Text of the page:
We're in Atlanta for SecurityWeek's 2018 ICS Cyber Security Conference, organized by SecurityWeek. We'll have updates on the proceedings throughout the week.
WannaCry, NotPetya, ransomware-as-a-service, and fileless attacks abounded. And, that’s not everything. The victims of cybercrime ranged from private businesses to the fundamental practices of democracy. Read The Cylance Threat Report: 2017 Year in Review Report and learn about the threat trends and malware families their customers faced in 2017.
The murder of Jamal Khashoggi in Saudi Arabia's Istanbul consulate continues to arouse international outrage. Turkey's President Erdogan addressed the death early today in an address to his Development and Justice Party, calling for Saudi Arabia to be more forthcoming about its role in the death and suggesting that any trial be held in Turkey. Hackers have defaced the Davos-in-the-Desert site with a picture showing both Khashoggi and, behind him, a sword-wielding Saudi Crown Prince Mohammed bin Salman. The site has been taken down; the attack looks like hacktivist work.
As Brazil's elections enter their final phase, WhatsApp messaging in that country is seeing a surge in politically-oriented questionable stories.
Bleeping Computer says it's receiving attention from the masters of the Kraken Cryptor Ransomware, who released version 2.0.6 of their tool over the weekend.
Zimperium reports finding remote-code-execution vulnerabilities in FreeRTOS, the open-source OS widely used in embedded systems. The bug's effects are seen across the IoT spectrum, from smart homes to critical infrastructure.
Cisco Talos has discovered remote-code-execution flaws in Live Networks LIVE555’s streaming media RTSPServer. Exploitation could trigger a stack-based buffer overflow.
US authorities continue to investigate a breach in Healthcare.gov that affects about seventy-five-thousand people. Hackers got in through the Federally Facilitated Exchanges (FFE).
Amazon and Supermicro have joined Apple in demanding that Bloomberg retract its story about Chinese supply-chain poisoning of motherboards with spy chips.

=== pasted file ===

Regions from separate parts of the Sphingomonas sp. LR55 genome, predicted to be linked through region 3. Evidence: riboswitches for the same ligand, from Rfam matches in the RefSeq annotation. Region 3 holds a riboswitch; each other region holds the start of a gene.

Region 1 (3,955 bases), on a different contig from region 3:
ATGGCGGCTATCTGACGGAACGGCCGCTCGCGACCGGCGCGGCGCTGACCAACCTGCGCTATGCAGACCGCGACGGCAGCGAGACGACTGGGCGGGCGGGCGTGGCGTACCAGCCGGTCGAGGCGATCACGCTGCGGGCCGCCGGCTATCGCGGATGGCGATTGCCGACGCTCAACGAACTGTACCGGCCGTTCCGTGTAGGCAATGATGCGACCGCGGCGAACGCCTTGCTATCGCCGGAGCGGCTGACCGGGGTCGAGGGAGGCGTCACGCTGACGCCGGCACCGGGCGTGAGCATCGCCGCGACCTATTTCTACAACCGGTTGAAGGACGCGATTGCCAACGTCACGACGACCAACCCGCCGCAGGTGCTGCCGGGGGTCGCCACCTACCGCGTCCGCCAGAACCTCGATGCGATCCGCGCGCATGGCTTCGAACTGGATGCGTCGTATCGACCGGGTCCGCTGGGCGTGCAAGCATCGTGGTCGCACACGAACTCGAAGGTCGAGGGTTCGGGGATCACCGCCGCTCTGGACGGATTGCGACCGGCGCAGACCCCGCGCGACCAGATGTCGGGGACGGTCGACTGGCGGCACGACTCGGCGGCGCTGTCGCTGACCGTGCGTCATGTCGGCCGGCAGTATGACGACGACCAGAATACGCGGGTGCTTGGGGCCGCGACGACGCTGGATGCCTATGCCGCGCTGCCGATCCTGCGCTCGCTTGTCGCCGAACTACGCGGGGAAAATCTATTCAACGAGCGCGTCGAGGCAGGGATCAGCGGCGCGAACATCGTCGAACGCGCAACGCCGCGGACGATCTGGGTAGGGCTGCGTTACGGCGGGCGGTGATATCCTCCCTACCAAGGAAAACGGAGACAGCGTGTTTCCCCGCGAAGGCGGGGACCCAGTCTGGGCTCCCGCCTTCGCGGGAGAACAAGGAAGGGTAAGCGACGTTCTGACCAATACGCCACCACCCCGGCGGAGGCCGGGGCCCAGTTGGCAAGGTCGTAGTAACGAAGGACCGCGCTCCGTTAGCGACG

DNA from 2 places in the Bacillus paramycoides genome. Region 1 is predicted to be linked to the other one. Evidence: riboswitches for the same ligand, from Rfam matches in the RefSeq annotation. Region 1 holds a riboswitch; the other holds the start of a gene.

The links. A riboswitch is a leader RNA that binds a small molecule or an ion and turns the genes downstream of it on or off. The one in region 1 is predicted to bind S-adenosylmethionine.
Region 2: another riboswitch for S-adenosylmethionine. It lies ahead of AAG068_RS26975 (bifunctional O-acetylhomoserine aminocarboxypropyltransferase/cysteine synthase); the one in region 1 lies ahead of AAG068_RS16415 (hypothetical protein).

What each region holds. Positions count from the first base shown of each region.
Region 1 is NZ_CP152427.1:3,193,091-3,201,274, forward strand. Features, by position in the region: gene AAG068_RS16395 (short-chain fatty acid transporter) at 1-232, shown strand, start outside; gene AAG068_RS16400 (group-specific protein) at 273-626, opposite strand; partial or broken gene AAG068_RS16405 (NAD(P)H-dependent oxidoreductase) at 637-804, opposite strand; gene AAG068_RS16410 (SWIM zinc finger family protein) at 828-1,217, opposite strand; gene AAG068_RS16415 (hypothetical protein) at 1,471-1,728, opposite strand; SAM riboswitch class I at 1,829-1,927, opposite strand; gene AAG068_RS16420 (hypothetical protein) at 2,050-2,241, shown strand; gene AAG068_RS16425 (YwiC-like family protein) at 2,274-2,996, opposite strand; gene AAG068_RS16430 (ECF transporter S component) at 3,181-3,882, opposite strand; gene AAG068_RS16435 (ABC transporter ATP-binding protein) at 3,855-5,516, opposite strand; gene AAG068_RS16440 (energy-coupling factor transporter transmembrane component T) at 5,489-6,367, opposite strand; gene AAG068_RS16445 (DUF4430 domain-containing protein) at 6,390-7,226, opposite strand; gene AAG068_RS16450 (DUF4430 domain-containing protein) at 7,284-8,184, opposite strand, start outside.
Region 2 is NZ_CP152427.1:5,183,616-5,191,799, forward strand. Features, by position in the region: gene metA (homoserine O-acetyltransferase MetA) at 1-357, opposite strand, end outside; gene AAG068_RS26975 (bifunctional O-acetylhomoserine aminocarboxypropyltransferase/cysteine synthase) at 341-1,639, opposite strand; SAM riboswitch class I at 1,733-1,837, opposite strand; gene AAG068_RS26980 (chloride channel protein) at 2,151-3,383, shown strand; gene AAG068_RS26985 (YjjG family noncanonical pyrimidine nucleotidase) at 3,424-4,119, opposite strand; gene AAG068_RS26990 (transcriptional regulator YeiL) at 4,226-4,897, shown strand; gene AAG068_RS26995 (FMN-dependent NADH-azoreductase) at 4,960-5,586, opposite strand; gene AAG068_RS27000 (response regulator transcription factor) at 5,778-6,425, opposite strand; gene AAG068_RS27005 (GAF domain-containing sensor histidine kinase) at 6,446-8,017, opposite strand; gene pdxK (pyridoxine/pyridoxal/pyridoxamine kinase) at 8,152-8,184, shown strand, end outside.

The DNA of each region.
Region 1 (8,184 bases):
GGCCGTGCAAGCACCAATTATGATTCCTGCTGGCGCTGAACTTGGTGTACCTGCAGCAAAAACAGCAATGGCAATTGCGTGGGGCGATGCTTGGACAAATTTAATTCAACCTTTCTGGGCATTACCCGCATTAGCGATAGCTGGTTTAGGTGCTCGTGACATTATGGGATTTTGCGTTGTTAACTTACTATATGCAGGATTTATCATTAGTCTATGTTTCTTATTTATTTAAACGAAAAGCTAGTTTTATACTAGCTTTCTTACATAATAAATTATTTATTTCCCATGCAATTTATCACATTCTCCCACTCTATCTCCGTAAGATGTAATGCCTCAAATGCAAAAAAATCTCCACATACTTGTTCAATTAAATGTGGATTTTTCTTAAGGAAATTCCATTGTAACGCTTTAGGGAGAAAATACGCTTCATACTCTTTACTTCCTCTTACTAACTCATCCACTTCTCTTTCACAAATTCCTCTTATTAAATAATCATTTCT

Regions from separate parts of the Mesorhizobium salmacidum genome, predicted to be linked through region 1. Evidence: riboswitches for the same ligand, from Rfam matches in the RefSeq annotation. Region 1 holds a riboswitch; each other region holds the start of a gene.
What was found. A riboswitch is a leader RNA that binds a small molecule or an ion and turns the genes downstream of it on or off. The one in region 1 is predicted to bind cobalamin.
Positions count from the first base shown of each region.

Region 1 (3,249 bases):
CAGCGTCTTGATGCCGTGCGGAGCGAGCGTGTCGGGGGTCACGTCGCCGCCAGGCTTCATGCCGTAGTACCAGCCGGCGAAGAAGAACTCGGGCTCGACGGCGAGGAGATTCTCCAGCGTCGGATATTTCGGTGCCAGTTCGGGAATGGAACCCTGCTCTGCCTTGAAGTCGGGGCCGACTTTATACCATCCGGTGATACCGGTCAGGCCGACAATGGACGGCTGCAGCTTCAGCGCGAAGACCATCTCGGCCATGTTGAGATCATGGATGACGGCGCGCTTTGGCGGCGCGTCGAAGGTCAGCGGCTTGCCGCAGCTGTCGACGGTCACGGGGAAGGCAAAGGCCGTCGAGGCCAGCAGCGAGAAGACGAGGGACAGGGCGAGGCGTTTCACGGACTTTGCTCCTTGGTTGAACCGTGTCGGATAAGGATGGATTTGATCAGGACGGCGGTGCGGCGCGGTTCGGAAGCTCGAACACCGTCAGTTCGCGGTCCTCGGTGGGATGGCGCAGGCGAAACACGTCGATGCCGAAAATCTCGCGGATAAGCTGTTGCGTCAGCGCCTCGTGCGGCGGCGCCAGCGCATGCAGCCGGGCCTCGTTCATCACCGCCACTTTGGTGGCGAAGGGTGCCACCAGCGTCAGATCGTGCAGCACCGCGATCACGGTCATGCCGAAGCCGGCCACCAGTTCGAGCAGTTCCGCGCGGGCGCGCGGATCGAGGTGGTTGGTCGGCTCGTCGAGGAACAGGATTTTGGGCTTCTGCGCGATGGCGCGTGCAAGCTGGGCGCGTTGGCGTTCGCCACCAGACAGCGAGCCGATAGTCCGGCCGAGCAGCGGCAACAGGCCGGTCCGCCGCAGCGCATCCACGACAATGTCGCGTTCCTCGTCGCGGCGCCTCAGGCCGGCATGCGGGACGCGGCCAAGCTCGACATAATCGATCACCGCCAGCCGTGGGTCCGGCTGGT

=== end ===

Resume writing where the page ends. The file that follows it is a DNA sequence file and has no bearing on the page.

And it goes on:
Russia's FSB intelligence service recommends that the Internet be brought under "proper governance." Few will receive this as unproblematic good-government advice.
Today's issue includes events affecting Brazil, China, France, Germany, Russia, Saudi Arabia, Turkey, United Kingdom, and United States.
Over a year into China’s Cyber Security Law, Control Risks experts say its vague definition and application leaves multinational companies struggling to understand their risk. Further, how strictly the government will crack down and the extent of penalties for non-compliance remain open questions. Nonetheless, companies operating in China must understand their unique exposure and specific cyber, physical and procedural requirements. Let Control Risks help you make the critical decisions to seize your opportunities in China.
In today's podcast we hear from our partners at Bristol University, as Awais Rashid from the University of Bristol shares thoughts on supply chain security. Our guest is IJay Palansky from Armstrong Teasdale, who reviews legal liability concerns arising from the Internet-of-things.
Our special edition podcast is out as well. The topic is "Making the business case for privacy." Our guest is Cisco’s Chief Privacy Officer Michelle Dennedy, who joins us to discuss what exactly a chief privacy officer does at a global organization like Cisco, why she thinks we’re in the early stages of a privacy revolution, why we all tend to shake our heads cynically when a company claims, “Your privacy is important to us” and how, maybe, respecting the privacy of your users and customers could be a competitive advantage.
And Recorded Future's podcast, produced in cooperation with the CyberWire, is also up. In this episode, Nicolas Cairns, director of Aegis 9 Security Intelligence, joins us to talk about his part in building Australia’s first intelligence collection system.